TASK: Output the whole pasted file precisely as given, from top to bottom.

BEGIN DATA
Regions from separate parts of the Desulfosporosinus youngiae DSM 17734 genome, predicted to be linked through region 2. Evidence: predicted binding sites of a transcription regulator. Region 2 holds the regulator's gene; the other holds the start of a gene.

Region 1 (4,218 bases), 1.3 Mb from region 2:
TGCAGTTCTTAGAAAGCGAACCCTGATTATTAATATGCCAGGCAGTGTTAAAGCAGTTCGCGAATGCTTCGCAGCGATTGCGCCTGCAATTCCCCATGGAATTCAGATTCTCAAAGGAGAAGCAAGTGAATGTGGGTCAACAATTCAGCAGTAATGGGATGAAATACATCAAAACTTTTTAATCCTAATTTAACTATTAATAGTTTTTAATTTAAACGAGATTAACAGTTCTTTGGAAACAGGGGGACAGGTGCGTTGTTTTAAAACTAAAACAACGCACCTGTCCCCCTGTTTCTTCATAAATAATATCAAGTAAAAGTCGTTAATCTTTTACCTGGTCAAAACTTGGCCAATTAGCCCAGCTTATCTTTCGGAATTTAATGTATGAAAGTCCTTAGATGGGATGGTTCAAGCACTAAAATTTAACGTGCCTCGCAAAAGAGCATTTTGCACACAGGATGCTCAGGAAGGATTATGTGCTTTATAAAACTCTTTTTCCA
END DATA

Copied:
Regions from separate parts of the Desulfosporosinus youngiae DSM 17734 genome, predicted to be linked through region 2. Evidence: predicted binding sites of a transcription regulator. Region 2 holds the regulator's gene; the other holds the start of a gene.

Region 1 (4,218 bases), 1.3 Mb from region 2:
TGCAGTTCTTAGAAAGCGAACCCTGATTATTAATATGCCAGGCAGTGTTAAAGCAGTTCGCGAATGCTTCGCAGCGATTGCGCCTGCAATTCCCCATGGAATTCAGATTCTCAAAGGAGAAGCAAGTGAATGTGGGTCAACAATTCAGCAGTAATGGGATGAAATACATCAAAACTTTTTAATCCTAATTTAACTATTAATAGTTTTTAATTTAAACGAGATTAACAGTTCTTTGGAAACAGGGGGACAGGTGCGTTGTTTTAAAACTAAAACAACGCACCTGTCCCCCTGTTTCTTCATAAATAATATCAAGTAAAAGTCGTTAATCTTTTACCTGGTCAAAACTTGGCCAATTAGCCCAGCTTATCTTTCGGAATTTAATGTATGAAAGTCCTTAGATGGGATGGTTCAAGCACTAAAATTTAACGTGCCTCGCAAAAGAGCATTTTGCACACAGGATGCTCAGGAAGGATTATGTGCTTTATAAAACTCTTTTTCCA